Default

Native roses are good places for birds to hide and nest.
I grow Rosa virginiana which is a good spreader for a thicket, but I believe that is out of your native range.
Rosa carolina is smaller but is in your native range I believe.
There is a wonderful article on native roses by hazelnut on WG, just type in bird thickets under search and it should come up.
will-o-wisp is offline   Reply With Quote
Old 10-17-2011, 08:46 AM   #5
Heron
 
BeeWonderful's Avatar
 
Join Date: Oct 2011
Location: Minnesota
Default

Thanks for all the suggestions! I am especially interested in snowberry, or possibly other symphoricarpos like wolfberry or coralberry? Hawthorns are an interesting idea, I just am not sure if I could keep them small? Native roses are another possibility. I will look into that article, will-o-wisp.

Yes, I try to keep in mind that the hawks need to eat, too Still, I think it's sometimes harder for the flock of small birds to hide from predators because so much of their natural habitat is gone. And most houses landscape "thickets" out of their property.

There are a number of native roses in my area that might work. I don't have that much room since I've added quite a bit this past year. Most of my native shrubs are still small. Maybe once they become established in a few years' time they will offer better protection. This past year I added Nannyberry, Red-osier dogwood, and Sambucus canadensis to my yard. But as I said, they are all still small. And I was thinking a shrub with thorns might also be in order.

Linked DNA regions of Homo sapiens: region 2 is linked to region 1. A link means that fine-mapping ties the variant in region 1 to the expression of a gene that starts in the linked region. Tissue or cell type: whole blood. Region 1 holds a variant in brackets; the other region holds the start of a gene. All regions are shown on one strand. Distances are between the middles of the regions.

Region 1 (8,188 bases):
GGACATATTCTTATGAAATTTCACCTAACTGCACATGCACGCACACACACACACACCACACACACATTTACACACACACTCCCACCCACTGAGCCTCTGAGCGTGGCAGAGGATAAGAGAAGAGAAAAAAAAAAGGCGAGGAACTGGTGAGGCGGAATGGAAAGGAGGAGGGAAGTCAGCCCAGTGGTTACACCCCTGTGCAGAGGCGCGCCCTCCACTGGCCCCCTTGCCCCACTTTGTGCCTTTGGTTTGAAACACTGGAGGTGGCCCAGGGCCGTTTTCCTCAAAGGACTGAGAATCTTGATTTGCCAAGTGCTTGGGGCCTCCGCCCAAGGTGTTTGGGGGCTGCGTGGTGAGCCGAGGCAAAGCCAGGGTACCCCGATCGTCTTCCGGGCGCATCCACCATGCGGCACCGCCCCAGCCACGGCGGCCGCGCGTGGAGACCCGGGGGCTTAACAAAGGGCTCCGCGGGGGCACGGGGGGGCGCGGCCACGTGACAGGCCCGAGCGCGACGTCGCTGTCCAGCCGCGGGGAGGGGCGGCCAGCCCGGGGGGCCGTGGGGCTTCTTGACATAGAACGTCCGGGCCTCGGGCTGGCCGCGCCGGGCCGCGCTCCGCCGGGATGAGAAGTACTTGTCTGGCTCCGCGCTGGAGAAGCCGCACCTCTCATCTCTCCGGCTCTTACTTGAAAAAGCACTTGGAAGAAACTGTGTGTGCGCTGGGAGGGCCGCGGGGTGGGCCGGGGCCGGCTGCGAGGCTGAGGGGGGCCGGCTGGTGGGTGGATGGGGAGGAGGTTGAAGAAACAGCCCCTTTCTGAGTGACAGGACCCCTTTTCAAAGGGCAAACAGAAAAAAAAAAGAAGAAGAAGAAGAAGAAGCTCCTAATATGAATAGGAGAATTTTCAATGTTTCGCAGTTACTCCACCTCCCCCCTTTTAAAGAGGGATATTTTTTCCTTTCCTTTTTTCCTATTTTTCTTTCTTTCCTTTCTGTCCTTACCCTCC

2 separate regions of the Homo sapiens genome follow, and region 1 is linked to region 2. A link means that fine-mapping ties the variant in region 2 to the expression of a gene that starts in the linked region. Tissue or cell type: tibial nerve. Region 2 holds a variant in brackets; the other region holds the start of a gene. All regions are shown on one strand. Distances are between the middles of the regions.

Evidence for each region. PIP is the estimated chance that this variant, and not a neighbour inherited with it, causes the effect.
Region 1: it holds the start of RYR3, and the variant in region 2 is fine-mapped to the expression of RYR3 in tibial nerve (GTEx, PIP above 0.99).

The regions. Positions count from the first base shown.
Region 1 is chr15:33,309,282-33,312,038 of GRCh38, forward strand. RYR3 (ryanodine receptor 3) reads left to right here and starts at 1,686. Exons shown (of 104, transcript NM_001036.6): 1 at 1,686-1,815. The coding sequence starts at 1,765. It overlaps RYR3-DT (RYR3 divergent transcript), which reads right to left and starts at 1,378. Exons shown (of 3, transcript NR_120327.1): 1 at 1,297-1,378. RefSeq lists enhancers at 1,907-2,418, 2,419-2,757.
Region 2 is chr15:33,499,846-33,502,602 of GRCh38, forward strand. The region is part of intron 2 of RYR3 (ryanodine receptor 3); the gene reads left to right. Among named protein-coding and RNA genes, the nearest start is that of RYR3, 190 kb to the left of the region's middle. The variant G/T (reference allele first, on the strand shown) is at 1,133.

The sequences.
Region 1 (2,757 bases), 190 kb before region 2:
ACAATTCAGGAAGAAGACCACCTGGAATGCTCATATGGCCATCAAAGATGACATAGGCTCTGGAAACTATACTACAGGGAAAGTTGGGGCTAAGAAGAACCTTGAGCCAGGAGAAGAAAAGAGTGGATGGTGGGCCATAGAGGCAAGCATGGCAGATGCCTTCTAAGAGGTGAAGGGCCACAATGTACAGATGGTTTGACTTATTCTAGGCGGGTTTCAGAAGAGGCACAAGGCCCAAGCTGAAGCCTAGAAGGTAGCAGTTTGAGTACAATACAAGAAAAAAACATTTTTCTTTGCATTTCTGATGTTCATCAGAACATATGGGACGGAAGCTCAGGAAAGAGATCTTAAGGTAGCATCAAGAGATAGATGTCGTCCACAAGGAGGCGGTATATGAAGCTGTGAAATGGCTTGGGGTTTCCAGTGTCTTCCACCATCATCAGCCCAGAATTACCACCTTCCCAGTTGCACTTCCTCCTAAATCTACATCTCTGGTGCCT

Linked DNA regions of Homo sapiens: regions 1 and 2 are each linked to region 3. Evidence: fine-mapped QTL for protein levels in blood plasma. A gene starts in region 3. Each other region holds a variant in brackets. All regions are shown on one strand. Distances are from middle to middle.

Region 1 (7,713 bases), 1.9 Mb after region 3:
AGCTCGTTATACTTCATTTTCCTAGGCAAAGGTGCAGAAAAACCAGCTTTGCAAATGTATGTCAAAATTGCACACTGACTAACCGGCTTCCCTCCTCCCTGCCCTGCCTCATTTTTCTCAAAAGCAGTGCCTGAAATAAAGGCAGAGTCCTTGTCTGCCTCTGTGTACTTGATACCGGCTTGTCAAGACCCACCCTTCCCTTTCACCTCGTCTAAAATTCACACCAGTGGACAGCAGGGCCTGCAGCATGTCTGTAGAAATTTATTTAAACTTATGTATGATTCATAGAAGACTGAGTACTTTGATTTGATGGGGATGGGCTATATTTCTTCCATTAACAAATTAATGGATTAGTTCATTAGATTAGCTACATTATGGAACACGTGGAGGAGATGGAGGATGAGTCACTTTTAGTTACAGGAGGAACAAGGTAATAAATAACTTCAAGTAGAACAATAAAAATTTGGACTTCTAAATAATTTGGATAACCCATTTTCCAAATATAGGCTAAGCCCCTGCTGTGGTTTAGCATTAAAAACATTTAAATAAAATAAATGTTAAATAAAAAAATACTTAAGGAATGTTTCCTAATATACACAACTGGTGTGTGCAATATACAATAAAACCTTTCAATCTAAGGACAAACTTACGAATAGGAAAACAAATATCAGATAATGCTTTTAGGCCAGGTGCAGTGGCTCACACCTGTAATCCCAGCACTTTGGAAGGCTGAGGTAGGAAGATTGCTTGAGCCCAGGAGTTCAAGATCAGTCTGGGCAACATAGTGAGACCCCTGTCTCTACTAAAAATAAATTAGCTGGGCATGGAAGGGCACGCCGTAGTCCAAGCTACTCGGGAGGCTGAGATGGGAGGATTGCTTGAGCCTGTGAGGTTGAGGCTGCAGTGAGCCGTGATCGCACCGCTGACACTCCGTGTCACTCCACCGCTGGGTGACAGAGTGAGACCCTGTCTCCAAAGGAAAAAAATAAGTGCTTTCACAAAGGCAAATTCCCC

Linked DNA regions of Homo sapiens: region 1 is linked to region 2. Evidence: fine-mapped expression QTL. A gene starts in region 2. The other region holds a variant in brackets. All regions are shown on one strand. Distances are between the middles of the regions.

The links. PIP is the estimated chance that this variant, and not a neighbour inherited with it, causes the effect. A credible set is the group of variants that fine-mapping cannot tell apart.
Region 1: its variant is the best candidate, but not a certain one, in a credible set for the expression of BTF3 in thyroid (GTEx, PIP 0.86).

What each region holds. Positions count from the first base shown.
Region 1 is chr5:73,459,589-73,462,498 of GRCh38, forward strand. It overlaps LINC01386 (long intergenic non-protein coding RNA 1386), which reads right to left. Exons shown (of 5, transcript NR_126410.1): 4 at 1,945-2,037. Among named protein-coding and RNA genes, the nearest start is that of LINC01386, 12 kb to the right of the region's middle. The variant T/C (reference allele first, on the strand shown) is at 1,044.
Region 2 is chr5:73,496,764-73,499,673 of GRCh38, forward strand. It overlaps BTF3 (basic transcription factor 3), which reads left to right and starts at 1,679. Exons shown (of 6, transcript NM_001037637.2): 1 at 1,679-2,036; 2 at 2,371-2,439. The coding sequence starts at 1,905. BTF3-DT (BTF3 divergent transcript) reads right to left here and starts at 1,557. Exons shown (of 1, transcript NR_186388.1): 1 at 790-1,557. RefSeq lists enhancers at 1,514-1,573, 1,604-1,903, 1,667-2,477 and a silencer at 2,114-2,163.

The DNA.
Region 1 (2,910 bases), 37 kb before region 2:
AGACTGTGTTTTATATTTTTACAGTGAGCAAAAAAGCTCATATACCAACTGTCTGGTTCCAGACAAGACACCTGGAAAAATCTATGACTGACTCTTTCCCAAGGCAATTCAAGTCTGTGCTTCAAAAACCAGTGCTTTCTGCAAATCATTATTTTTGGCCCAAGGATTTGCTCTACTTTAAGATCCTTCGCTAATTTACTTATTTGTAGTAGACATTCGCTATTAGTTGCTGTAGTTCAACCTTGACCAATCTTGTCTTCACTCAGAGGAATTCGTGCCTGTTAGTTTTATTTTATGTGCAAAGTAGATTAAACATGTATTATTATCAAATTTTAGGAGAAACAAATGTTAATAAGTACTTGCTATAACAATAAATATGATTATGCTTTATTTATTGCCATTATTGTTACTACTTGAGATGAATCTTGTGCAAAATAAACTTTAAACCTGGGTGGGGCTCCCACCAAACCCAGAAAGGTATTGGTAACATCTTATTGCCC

Despite the hawk, there are tons of birds out there this morning. It is a joy to watch them!
BeeWonderful is offline   Reply With Quote
Old 10-25-2011, 02:54 PM   #6
Official Plant Nerd
 
Equilibrium's Avatar
 
Join Date: Dec 2008
Default

Any locally native Crataegus you could work in would be good but that's already been suggested. Have you thought about adding native evergreens? The reason why I'm asking is birds will dive into them to avoid predators but.... they multi task by providing cover in winter from brutal weather. White cedar grows reeeeeeally slow and you could always whack a few of those back if they got too big. There's a dwarf Alberta spruce.... Picea glauca '?'. Then there's Juniper virginiana 'Tripartita' and an Eastern Hemlock.... Tsuga canadensis dwarf sport out there that I can't remember the name of since I usually steer clear of cultivars of natives in favor of running with straight species. Just a thought I had.